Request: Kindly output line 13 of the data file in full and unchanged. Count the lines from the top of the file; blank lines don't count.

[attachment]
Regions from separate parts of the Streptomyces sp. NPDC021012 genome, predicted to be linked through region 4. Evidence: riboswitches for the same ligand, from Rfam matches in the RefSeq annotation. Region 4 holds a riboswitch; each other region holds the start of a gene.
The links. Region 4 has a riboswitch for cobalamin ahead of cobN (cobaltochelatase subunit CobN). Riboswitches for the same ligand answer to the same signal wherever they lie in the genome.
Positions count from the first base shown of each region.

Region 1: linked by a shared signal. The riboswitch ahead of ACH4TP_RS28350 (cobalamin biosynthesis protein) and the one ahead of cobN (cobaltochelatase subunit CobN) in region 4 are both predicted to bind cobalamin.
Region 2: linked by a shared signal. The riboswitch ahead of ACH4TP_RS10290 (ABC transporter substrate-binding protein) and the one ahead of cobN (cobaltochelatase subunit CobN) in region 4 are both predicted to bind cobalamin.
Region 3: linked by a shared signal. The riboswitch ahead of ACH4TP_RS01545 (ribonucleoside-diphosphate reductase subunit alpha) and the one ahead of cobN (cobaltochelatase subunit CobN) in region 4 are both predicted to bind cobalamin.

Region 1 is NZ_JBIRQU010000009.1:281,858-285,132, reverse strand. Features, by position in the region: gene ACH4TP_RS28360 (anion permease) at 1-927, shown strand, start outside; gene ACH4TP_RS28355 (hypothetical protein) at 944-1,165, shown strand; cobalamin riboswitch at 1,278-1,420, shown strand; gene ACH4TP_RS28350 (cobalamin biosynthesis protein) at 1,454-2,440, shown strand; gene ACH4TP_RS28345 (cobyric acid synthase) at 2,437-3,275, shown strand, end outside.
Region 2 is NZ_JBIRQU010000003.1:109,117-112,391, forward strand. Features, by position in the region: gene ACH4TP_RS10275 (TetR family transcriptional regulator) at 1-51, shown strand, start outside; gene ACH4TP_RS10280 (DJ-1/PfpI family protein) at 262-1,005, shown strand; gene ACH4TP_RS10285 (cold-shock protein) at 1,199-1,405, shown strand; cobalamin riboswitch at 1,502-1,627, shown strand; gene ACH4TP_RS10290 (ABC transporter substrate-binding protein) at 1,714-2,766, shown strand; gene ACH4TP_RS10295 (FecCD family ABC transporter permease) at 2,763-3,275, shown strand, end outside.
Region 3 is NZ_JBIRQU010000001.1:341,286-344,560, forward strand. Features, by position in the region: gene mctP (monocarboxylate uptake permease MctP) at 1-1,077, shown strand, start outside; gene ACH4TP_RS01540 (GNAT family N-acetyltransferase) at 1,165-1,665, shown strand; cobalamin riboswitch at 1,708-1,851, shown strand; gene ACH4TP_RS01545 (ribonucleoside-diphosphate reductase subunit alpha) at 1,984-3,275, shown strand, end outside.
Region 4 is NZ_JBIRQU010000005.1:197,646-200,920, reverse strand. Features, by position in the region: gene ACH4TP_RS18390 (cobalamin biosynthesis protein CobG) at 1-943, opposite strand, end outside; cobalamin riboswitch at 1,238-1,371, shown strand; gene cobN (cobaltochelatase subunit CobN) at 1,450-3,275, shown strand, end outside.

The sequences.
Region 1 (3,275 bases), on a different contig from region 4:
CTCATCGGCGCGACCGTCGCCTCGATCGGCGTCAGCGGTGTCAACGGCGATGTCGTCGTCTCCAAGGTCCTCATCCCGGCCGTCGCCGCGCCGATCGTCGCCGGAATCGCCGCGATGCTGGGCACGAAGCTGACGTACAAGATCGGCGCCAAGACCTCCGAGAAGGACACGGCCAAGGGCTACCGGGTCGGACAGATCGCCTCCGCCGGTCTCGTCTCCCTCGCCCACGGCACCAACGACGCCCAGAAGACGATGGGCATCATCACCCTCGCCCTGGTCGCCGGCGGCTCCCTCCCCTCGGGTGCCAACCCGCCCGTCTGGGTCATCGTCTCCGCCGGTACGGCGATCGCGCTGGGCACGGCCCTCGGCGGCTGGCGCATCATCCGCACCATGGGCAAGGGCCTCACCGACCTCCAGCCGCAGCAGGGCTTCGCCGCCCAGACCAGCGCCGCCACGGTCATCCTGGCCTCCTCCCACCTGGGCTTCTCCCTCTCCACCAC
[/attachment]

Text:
CTCATCGGCGCGACCGTCGCCTCGATCGGCGTCAGCGGTGTCAACGGCGATGTCGTCGTCTCCAAGGTCCTCATCCCGGCCGTCGCCGCGCCGATCGTCGCCGGAATCGCCGCGATGCTGGGCACGAAGCTGACGTACAAGATCGGCGCCAAGACCTCCGAGAAGGACACGGCCAAGGGCTACCGGGTCGGACAGATCGCCTCCGCCGGTCTCGTCTCCCTCGCCCACGGCACCAACGACGCCCAGAAGACGATGGGCATCATCACCCTCGCCCTGGTCGCCGGCGGCTCCCTCCCCTCGGGTGCCAACCCGCCCGTCTGGGTCATCGTCTCCGCCGGTACGGCGATCGCGCTGGGCACGGCCCTCGGCGGCTGGCGCATCATCCGCACCATGGGCAAGGGCCTCACCGACCTCCAGCCGCAGCAGGGCTTCGCCGCCCAGACCAGCGCCGCCACGGTCATCCTGGCCTCCTCCCACCTGGGCTTCTCCCTCTCCACCAC